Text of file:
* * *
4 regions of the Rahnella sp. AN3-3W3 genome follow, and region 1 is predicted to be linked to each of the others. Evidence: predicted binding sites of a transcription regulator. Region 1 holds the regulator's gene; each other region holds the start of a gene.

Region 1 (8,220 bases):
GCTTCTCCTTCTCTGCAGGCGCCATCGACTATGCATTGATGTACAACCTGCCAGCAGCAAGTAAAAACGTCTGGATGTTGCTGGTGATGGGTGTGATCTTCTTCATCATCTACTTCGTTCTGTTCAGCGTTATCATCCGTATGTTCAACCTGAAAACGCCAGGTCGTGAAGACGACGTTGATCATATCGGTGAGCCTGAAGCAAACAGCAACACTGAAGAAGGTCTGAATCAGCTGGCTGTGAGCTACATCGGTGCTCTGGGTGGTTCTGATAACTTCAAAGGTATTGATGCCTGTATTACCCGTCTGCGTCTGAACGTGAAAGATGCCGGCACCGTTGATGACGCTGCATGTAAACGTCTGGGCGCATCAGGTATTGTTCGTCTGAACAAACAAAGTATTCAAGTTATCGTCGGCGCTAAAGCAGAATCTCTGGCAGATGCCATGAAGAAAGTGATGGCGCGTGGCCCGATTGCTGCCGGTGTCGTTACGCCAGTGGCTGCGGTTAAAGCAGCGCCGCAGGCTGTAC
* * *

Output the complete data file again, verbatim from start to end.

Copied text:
4 regions of the Rahnella sp. AN3-3W3 genome follow, and region 1 is predicted to be linked to each of the others. Evidence: predicted binding sites of a transcription regulator. Region 1 holds the regulator's gene; each other region holds the start of a gene.

Region 1 (8,220 bases):
GCTTCTCCTTCTCTGCAGGCGCCATCGACTATGCATTGATGTACAACCTGCCAGCAGCAAGTAAAAACGTCTGGATGTTGCTGGTGATGGGTGTGATCTTCTTCATCATCTACTTCGTTCTGTTCAGCGTTATCATCCGTATGTTCAACCTGAAAACGCCAGGTCGTGAAGACGACGTTGATCATATCGGTGAGCCTGAAGCAAACAGCAACACTGAAGAAGGTCTGAATCAGCTGGCTGTGAGCTACATCGGTGCTCTGGGTGGTTCTGATAACTTCAAAGGTATTGATGCCTGTATTACCCGTCTGCGTCTGAACGTGAAAGATGCCGGCACCGTTGATGACGCTGCATGTAAACGTCTGGGCGCATCAGGTATTGTTCGTCTGAACAAACAAAGTATTCAAGTTATCGTCGGCGCTAAAGCAGAATCTCTGGCAGATGCCATGAAGAAAGTGATGGCGCGTGGCCCGATTGCTGCCGGTGTCGTTACGCCAGTGGCTGCGGTTAAAGCAGCGCCGCAGGCTGTAC